Vassar College was always there.
As a toddler I was a Vassar laboratory subject, studied and experimented on – and cared for – by Vassar girls. The laboratory was the nursery school run by Vassar’s Child Studies Department. When we sang “Row Row Row Your Boat” it often was into a tape recorder and girls were taking notes.
When I was in the bicycle gang, we could spend an entire afternoon wheeling slowly around the Vassar Campus accosting the girls who ambled by, with their books and cigarettes, with the latest witticism from our collective eleven-year-old minds. “Excuse me. Could you please tell us where Dean Martin’s office is?” Pregnant pause. “It’s right next to Jerry Lewis’s office!” hooting, then quickly pedaling away.
At no other stop on our bicycling odysseys could we, with impunity, behave like brats. Certainly not, for example, at the Dayline Dock at the bottom of Main Street, where poor people and Italians gathered around the Dayline Dock Snack Bar for hot dogs, popcorn, popsicles and soda and where colored boys dove off the piers for coins tossed by passengers leaning over the rails of a departing boat. Brats were not allowed on lower Main Street, only good kids, like us, and bad kids. The bad kids policed the dock and would charge, snarling, at the slightest hint of brattiness.
Wherever we went, the Dayline Dock, the Cider Mill, miniature golf, we had show some degree of respect for the other people around. If not, there could be consequences. But not at Vassar, with the Vassar Girls. Even if there was the odd girl who, instead of giggling at us, or smiling at us like an indulgent aunt, or ignoring us, or scowling, would burst out in anger with “Brats!” there still were no consequences.
When I was in high school, and we had cars, the Vassar campus became, at night, a steamy preserve for sex – from heavy petting on a concrete bench within the hedge that squared the Shakespeare Gardens, in which grew every flower Shakespeare mentioned, to coitus beneath the huge oak in the dark dell along the stream that meandered down from Vassar Lake and disappeared into a culvert behind the chapel.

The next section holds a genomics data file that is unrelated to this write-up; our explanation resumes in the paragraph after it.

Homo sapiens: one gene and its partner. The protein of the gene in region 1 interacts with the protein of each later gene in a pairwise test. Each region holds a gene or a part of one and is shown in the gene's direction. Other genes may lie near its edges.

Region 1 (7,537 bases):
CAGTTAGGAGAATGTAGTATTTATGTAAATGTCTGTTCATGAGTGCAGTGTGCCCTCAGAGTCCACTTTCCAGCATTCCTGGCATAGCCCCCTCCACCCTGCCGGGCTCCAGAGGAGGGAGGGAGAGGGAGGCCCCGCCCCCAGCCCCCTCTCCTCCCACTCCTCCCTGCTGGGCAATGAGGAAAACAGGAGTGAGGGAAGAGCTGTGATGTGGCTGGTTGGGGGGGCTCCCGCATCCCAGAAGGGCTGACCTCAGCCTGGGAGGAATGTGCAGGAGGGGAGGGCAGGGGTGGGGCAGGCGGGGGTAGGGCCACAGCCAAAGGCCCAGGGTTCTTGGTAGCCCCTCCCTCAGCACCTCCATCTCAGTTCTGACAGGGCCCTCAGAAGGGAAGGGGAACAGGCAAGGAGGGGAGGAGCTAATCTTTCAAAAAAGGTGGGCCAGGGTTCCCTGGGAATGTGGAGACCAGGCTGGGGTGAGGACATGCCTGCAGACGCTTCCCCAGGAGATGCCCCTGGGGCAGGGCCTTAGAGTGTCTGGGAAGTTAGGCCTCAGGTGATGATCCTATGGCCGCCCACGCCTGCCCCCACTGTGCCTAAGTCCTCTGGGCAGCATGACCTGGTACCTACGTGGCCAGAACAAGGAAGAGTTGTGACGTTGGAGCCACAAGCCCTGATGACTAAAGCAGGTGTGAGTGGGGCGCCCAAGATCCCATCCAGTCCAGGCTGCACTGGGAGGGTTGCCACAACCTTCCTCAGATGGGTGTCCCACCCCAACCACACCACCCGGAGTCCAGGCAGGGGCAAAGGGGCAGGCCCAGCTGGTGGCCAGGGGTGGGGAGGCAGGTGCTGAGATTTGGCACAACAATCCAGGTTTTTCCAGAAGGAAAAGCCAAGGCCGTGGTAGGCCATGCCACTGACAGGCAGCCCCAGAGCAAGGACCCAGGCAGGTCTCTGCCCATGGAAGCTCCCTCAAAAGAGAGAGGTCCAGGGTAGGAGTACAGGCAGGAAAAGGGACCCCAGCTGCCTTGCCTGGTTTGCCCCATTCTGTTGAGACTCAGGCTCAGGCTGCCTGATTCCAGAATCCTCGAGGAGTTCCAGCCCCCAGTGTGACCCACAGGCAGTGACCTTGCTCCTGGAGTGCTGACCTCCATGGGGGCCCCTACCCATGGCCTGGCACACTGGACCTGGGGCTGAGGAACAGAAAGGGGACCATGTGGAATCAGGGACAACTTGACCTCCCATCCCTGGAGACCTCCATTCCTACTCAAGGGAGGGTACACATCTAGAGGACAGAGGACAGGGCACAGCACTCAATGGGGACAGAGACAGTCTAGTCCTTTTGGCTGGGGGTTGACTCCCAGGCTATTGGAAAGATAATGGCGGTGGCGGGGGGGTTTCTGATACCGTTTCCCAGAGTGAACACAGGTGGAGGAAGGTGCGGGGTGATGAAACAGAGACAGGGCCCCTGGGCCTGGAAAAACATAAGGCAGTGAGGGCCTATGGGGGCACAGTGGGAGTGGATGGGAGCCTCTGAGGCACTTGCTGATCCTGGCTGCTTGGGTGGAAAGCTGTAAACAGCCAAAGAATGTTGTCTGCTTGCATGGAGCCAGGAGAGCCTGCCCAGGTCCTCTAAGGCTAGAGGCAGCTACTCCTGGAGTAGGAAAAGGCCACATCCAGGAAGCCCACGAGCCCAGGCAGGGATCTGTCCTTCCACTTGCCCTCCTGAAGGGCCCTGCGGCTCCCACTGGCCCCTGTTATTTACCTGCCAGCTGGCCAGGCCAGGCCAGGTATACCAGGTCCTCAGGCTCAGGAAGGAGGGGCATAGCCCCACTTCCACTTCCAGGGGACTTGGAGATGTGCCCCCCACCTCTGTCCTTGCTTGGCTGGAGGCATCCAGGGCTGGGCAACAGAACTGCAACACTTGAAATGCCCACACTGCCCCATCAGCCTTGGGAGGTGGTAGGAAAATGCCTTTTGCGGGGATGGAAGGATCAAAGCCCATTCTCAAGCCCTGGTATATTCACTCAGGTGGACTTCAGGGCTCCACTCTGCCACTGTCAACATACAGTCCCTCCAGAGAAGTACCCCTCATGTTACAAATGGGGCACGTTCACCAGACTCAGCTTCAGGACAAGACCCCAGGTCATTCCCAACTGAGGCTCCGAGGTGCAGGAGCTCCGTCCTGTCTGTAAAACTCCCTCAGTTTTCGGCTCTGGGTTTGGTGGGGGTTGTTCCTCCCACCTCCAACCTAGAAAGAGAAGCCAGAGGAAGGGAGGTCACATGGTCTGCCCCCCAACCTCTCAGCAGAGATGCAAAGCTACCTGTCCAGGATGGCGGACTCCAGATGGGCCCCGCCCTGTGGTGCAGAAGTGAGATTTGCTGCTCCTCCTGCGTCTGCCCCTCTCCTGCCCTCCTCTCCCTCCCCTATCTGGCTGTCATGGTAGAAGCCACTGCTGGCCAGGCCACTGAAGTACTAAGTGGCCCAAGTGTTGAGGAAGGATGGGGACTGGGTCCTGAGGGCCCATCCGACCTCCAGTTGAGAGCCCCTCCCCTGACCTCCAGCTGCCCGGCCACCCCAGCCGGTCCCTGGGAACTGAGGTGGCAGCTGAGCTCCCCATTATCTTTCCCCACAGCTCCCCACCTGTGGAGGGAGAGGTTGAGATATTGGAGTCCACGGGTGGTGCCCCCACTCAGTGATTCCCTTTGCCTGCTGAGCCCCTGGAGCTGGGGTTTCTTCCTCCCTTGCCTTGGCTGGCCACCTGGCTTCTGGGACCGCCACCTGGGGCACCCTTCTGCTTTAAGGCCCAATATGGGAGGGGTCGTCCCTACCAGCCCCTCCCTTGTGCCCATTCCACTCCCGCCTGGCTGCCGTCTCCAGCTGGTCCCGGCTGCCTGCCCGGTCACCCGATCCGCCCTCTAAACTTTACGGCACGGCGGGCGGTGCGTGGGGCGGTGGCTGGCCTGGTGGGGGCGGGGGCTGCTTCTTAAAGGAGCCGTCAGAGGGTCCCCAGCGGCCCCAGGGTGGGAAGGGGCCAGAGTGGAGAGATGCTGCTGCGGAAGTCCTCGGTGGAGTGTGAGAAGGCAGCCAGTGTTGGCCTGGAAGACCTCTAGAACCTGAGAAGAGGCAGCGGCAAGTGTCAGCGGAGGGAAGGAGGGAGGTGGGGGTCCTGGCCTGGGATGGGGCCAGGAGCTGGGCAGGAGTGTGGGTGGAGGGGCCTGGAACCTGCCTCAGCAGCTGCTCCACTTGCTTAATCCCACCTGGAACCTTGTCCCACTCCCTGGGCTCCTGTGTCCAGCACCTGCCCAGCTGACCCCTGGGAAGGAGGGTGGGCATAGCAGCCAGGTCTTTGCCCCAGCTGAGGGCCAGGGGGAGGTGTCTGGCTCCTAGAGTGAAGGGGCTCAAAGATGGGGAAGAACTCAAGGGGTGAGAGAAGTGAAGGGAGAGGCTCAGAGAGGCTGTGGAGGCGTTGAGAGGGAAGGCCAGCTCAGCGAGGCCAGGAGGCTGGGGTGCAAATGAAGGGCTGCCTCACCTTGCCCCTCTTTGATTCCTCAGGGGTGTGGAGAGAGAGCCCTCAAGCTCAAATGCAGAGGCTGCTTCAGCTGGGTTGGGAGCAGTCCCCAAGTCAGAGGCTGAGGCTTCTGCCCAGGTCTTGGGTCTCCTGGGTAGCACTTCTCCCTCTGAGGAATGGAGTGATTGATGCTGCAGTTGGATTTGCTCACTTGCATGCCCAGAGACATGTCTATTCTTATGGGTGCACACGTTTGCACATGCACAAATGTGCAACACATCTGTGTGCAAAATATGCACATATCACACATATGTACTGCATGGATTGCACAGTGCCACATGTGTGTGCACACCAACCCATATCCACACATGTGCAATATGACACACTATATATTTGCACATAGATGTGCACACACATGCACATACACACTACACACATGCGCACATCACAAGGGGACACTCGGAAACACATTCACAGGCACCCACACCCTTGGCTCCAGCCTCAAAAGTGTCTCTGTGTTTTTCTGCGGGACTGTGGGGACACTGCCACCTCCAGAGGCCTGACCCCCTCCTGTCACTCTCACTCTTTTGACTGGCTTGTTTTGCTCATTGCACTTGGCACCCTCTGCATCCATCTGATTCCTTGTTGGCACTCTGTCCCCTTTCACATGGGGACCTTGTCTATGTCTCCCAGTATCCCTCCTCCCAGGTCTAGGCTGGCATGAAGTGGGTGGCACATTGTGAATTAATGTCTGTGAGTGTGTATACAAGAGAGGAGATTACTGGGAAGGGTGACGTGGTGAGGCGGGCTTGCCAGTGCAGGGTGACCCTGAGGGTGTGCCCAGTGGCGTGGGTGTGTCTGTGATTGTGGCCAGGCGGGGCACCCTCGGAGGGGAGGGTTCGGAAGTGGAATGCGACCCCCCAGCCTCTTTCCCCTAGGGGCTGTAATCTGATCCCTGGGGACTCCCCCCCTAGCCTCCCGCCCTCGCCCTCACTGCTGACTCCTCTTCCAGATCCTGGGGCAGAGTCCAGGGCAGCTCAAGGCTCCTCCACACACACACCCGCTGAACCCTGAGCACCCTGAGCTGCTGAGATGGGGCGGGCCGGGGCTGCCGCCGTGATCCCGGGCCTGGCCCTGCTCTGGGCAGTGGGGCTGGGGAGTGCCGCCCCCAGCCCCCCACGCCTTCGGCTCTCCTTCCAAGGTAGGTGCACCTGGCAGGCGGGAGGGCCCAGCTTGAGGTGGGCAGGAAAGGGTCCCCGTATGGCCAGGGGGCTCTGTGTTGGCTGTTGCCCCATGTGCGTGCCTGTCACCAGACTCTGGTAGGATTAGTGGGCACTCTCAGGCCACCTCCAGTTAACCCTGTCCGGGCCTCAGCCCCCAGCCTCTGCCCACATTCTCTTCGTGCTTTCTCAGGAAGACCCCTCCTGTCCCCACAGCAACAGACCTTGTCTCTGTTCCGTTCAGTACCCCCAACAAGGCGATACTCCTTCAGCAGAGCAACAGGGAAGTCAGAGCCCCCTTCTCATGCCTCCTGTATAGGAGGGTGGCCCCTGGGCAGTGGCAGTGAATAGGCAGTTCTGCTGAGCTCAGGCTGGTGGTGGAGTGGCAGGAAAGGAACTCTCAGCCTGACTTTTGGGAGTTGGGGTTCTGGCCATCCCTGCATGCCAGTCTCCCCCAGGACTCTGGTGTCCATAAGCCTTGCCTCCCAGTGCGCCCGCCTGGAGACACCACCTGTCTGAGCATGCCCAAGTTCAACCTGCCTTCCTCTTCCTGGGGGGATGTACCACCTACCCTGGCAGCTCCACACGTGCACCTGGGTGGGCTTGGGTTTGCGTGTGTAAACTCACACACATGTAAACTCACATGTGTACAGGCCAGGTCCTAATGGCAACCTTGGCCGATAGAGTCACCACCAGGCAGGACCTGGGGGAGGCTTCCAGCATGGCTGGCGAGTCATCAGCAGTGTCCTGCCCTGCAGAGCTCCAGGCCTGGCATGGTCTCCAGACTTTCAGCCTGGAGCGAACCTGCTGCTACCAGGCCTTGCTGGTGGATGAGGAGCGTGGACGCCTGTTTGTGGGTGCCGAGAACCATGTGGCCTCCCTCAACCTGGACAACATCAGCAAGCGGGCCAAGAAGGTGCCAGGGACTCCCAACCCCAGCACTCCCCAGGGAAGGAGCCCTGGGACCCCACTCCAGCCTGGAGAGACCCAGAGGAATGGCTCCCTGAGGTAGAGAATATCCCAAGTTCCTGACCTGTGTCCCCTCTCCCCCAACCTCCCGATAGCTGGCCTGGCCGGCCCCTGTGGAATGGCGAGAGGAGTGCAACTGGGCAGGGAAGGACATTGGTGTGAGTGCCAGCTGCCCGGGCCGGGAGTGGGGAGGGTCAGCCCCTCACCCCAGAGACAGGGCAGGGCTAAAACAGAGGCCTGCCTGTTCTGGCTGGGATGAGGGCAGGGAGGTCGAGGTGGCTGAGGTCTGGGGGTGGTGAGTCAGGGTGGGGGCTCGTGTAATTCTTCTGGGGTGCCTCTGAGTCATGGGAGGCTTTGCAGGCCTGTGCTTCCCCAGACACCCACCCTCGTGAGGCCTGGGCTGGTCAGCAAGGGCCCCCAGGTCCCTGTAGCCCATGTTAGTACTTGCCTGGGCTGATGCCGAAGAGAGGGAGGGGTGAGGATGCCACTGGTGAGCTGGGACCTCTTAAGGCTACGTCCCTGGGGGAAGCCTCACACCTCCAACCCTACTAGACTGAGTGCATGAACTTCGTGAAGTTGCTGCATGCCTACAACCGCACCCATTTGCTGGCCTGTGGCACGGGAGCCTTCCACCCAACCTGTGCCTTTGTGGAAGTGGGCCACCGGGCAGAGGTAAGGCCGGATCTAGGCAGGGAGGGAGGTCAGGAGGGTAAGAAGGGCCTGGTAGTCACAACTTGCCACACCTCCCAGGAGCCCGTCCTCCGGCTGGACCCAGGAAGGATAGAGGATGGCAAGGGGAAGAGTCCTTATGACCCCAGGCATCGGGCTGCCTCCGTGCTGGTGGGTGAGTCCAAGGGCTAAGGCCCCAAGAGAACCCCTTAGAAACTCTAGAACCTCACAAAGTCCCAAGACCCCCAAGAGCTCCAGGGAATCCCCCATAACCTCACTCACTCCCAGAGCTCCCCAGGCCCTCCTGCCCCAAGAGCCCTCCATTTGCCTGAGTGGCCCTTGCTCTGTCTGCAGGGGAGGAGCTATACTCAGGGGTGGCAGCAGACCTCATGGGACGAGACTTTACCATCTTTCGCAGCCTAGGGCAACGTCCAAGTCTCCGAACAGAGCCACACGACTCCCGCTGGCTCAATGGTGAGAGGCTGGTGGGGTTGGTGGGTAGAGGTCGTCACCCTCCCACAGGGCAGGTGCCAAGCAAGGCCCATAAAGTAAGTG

With its Gothic Revival architecture set in a vast, pampered park, its romantic associations (Millay, primarily), its aura of sophistication, its security – if we were discovered in flagrante delicto, it would not be by our parents or teachers or anyone who knew us – and an atmosphere permeated with the emanations hormonal and histrionic of four hundred pubescent girls, the Vassar campus was our Midsummer Night’s Dream woods.
Although not exactly vestal virgins, the Vassar girls radiated a mystique which not only rendered them unapproachable, but rendered the idea of approaching them unthinkable. Besides, I wouldn’t have known how to begin to pick up a Vassar girl. (Although, come to think of it, we had no problems chatting them up when we were boys on bicycles only a couple of years earlier.) There always were stories about so-and-so, another boy in our class or the class before us, who’d done it and had had sex with her too, so there was always the hope that it might happen naturally, all by itself, without one having to undergo the peril of saying or doing something mortifyingly jejune.